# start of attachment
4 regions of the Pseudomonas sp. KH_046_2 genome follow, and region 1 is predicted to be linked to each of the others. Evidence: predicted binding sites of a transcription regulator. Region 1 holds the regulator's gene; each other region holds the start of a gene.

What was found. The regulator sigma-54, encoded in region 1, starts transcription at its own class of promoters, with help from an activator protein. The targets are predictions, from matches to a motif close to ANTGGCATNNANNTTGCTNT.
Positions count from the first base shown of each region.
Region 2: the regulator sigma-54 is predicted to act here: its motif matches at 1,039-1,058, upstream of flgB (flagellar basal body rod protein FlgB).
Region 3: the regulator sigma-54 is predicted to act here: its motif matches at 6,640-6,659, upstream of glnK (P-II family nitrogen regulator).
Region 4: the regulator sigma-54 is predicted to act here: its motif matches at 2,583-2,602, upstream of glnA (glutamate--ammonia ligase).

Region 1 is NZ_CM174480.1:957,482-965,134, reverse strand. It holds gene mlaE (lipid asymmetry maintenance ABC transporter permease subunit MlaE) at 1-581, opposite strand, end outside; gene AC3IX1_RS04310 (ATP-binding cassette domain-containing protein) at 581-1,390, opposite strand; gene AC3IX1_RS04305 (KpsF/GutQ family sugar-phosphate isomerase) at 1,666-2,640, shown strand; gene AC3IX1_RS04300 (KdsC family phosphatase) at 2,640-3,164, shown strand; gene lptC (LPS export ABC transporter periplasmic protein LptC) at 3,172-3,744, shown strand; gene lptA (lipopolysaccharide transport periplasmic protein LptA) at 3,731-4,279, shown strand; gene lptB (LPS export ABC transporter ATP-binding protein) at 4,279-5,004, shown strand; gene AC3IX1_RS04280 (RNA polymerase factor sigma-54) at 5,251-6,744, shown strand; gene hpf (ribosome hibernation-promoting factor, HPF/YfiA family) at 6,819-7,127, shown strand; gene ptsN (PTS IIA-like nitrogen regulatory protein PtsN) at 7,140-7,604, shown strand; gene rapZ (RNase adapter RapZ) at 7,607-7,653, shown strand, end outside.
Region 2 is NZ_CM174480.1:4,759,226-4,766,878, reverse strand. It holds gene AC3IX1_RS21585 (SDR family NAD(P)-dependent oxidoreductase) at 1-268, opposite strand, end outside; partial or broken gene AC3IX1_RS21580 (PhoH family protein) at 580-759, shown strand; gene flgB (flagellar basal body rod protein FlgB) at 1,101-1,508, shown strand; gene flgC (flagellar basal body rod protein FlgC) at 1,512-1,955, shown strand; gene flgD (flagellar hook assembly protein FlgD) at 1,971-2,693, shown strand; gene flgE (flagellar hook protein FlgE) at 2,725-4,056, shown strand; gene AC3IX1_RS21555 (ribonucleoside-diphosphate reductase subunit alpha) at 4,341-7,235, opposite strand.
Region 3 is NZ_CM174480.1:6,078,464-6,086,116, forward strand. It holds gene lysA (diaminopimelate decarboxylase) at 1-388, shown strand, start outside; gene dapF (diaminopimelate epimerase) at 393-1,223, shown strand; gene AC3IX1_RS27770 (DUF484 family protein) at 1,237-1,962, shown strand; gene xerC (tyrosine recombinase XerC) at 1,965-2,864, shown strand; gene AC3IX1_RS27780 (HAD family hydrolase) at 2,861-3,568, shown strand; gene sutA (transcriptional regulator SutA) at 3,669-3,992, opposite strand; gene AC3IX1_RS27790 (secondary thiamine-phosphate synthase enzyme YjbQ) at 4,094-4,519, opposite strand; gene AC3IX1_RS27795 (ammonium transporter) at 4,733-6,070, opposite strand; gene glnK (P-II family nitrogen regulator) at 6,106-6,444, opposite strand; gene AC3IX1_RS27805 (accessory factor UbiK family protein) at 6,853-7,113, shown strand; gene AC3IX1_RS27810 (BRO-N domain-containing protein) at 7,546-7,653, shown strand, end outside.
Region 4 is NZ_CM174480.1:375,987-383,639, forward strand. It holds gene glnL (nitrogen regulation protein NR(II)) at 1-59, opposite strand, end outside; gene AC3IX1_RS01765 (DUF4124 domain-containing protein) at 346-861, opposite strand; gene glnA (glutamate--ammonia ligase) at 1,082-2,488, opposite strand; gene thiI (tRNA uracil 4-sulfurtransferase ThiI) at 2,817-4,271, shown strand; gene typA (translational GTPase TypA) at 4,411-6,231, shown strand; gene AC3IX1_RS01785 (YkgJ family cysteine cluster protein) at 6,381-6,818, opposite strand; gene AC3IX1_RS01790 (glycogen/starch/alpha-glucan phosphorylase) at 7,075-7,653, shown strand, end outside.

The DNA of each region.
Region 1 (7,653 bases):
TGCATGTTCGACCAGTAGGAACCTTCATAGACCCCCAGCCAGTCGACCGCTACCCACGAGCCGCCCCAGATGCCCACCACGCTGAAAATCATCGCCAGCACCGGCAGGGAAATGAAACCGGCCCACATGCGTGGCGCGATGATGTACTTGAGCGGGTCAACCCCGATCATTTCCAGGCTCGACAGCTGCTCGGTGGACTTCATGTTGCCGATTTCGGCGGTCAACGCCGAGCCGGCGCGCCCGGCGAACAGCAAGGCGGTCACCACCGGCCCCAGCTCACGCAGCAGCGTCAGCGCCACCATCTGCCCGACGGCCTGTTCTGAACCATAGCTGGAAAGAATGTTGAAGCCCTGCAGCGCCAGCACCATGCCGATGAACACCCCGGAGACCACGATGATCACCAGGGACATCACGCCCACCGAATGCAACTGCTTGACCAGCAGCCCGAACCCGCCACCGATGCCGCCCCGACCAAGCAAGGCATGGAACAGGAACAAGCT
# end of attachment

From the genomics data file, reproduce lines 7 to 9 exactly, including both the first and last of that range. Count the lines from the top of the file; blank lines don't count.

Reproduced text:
Region 1 is NZ_CM174480.1:957,482-965,134, reverse strand. It holds gene mlaE (lipid asymmetry maintenance ABC transporter permease subunit MlaE) at 1-581, opposite strand, end outside; gene AC3IX1_RS04310 (ATP-binding cassette domain-containing protein) at 581-1,390, opposite strand; gene AC3IX1_RS04305 (KpsF/GutQ family sugar-phosphate isomerase) at 1,666-2,640, shown strand; gene AC3IX1_RS04300 (KdsC family phosphatase) at 2,640-3,164, shown strand; gene lptC (LPS export ABC transporter periplasmic protein LptC) at 3,172-3,744, shown strand; gene lptA (lipopolysaccharide transport periplasmic protein LptA) at 3,731-4,279, shown strand; gene lptB (LPS export ABC transporter ATP-binding protein) at 4,279-5,004, shown strand; gene AC3IX1_RS04280 (RNA polymerase factor sigma-54) at 5,251-6,744, shown strand; gene hpf (ribosome hibernation-promoting factor, HPF/YfiA family) at 6,819-7,127, shown strand; gene ptsN (PTS IIA-like nitrogen regulatory protein PtsN) at 7,140-7,604, shown strand; gene rapZ (RNase adapter RapZ) at 7,607-7,653, shown strand, end outside.
Region 2 is NZ_CM174480.1:4,759,226-4,766,878, reverse strand. It holds gene AC3IX1_RS21585 (SDR family NAD(P)-dependent oxidoreductase) at 1-268, opposite strand, end outside; partial or broken gene AC3IX1_RS21580 (PhoH family protein) at 580-759, shown strand; gene flgB (flagellar basal body rod protein FlgB) at 1,101-1,508, shown strand; gene flgC (flagellar basal body rod protein FlgC) at 1,512-1,955, shown strand; gene flgD (flagellar hook assembly protein FlgD) at 1,971-2,693, shown strand; gene flgE (flagellar hook protein FlgE) at 2,725-4,056, shown strand; gene AC3IX1_RS21555 (ribonucleoside-diphosphate reductase subunit alpha) at 4,341-7,235, opposite strand.
Region 3 is NZ_CM174480.1:6,078,464-6,086,116, forward strand. It holds gene lysA (diaminopimelate decarboxylase) at 1-388, shown strand, start outside; gene dapF (diaminopimelate epimerase) at 393-1,223, shown strand; gene AC3IX1_RS27770 (DUF484 family protein) at 1,237-1,962, shown strand; gene xerC (tyrosine recombinase XerC) at 1,965-2,864, shown strand; gene AC3IX1_RS27780 (HAD family hydrolase) at 2,861-3,568, shown strand; gene sutA (transcriptional regulator SutA) at 3,669-3,992, opposite strand; gene AC3IX1_RS27790 (secondary thiamine-phosphate synthase enzyme YjbQ) at 4,094-4,519, opposite strand; gene AC3IX1_RS27795 (ammonium transporter) at 4,733-6,070, opposite strand; gene glnK (P-II family nitrogen regulator) at 6,106-6,444, opposite strand; gene AC3IX1_RS27805 (accessory factor UbiK family protein) at 6,853-7,113, shown strand; gene AC3IX1_RS27810 (BRO-N domain-containing protein) at 7,546-7,653, shown strand, end outside.